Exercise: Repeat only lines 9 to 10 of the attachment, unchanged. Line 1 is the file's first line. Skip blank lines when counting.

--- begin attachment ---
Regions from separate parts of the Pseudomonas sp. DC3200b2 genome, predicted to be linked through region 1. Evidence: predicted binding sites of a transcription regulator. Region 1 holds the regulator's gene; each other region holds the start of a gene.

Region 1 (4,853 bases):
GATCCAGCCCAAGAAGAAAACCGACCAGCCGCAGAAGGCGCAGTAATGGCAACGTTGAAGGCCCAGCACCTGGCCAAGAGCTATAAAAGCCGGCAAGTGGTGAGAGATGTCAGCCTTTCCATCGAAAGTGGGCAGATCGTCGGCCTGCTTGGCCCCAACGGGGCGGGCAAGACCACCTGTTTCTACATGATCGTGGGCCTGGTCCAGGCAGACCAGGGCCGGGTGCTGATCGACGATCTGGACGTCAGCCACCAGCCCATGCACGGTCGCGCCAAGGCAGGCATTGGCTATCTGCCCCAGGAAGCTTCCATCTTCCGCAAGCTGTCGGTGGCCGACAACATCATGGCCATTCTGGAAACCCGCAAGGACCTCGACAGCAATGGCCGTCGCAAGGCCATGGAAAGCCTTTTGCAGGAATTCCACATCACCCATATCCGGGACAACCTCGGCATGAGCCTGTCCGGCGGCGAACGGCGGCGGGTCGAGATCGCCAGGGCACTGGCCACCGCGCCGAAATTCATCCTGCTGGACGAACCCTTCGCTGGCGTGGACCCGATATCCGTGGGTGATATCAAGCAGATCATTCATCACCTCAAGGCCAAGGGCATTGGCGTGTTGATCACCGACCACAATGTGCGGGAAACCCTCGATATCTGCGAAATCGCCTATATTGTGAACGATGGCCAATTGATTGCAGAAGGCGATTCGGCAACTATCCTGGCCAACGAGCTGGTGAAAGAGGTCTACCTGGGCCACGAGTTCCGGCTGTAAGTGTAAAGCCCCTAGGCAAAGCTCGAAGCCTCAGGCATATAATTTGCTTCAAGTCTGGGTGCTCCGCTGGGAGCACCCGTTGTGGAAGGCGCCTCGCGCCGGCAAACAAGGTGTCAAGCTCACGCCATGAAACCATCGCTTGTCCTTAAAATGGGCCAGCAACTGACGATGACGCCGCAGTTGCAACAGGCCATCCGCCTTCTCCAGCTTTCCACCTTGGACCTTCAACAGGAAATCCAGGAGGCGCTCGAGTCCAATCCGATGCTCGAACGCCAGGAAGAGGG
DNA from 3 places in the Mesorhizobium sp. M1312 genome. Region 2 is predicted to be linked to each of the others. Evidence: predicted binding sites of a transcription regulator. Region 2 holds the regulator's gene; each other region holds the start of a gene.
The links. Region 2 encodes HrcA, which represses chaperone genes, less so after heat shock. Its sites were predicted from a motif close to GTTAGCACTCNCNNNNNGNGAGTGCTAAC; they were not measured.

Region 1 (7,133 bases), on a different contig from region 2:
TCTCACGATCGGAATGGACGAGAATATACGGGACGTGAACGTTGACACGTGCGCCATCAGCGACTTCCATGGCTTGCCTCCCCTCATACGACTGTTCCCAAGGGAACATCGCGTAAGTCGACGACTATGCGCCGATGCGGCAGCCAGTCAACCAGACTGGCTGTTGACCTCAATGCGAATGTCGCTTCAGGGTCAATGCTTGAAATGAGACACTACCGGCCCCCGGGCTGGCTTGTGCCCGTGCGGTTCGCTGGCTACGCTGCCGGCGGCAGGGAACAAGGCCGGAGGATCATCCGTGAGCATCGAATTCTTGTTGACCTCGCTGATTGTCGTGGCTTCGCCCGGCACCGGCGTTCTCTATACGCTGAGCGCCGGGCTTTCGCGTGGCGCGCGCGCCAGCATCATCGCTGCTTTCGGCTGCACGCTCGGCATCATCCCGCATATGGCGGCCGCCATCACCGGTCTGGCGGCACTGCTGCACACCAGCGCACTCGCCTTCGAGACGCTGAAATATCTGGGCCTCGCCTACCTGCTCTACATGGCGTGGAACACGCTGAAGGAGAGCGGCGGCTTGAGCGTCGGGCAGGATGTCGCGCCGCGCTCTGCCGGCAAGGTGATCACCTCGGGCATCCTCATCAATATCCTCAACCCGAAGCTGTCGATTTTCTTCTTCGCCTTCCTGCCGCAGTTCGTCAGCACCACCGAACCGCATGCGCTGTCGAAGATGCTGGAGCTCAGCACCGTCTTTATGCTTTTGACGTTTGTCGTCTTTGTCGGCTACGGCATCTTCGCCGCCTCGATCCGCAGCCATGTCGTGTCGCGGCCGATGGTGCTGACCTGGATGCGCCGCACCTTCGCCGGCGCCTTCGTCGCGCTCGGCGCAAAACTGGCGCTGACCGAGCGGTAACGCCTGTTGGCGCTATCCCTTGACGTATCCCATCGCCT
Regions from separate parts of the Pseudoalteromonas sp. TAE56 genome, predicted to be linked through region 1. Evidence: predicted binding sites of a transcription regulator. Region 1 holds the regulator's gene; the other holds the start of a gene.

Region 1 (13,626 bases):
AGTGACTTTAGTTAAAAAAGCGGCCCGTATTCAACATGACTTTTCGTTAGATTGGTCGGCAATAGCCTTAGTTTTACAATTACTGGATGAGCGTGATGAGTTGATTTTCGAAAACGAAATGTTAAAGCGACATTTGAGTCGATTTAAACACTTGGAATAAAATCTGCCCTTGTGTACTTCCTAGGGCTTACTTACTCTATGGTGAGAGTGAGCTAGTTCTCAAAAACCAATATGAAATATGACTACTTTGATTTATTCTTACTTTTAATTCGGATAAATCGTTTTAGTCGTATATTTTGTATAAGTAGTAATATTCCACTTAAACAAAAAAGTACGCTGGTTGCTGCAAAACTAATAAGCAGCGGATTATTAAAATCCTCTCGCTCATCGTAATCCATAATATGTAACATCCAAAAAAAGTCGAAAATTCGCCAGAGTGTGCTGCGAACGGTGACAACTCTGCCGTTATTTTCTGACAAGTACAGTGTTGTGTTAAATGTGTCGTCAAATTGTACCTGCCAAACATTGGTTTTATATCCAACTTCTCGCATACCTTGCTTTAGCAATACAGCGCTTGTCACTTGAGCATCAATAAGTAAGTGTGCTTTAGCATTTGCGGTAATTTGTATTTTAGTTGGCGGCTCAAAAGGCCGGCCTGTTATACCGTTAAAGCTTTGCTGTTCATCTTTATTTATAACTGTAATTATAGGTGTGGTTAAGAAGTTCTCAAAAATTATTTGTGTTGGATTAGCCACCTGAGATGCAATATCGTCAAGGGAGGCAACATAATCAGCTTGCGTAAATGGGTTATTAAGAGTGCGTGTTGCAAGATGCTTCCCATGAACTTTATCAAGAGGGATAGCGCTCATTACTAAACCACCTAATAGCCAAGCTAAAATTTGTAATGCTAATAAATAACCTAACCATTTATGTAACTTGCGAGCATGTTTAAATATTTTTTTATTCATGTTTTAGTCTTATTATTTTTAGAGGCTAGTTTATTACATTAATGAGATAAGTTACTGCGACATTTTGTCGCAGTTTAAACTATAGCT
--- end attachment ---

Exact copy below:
Region 1 (13,626 bases):
AGTGACTTTAGTTAAAAAAGCGGCCCGTATTCAACATGACTTTTCGTTAGATTGGTCGGCAATAGCCTTAGTTTTACAATTACTGGATGAGCGTGATGAGTTGATTTTCGAAAACGAAATGTTAAAGCGACATTTGAGTCGATTTAAACACTTGGAATAAAATCTGCCCTTGTGTACTTCCTAGGGCTTACTTACTCTATGGTGAGAGTGAGCTAGTTCTCAAAAACCAATATGAAATATGACTACTTTGATTTATTCTTACTTTTAATTCGGATAAATCGTTTTAGTCGTATATTTTGTATAAGTAGTAATATTCCACTTAAACAAAAAAGTACGCTGGTTGCTGCAAAACTAATAAGCAGCGGATTATTAAAATCCTCTCGCTCATCGTAATCCATAATATGTAACATCCAAAAAAAGTCGAAAATTCGCCAGAGTGTGCTGCGAACGGTGACAACTCTGCCGTTATTTTCTGACAAGTACAGTGTTGTGTTAAATGTGTCGTCAAATTGTACCTGCCAAACATTGGTTTTATATCCAACTTCTCGCATACCTTGCTTTAGCAATACAGCGCTTGTCACTTGAGCATCAATAAGTAAGTGTGCTTTAGCATTTGCGGTAATTTGTATTTTAGTTGGCGGCTCAAAAGGCCGGCCTGTTATACCGTTAAAGCTTTGCTGTTCATCTTTATTTATAACTGTAATTATAGGTGTGGTTAAGAAGTTCTCAAAAATTATTTGTGTTGGATTAGCCACCTGAGATGCAATATCGTCAAGGGAGGCAACATAATCAGCTTGCGTAAATGGGTTATTAAGAGTGCGTGTTGCAAGATGCTTCCCATGAACTTTATCAAGAGGGATAGCGCTCATTACTAAACCACCTAATAGCCAAGCTAAAATTTGTAATGCTAATAAATAACCTAACCATTTATGTAACTTGCGAGCATGTTTAAATATTTTTTTATTCATGTTTTAGTCTTATTATTTTTAGAGGCTAGTTTATTACATTAATGAGATAAGTTACTGCGACATTTTGTCGCAGTTTAAACTATAGCT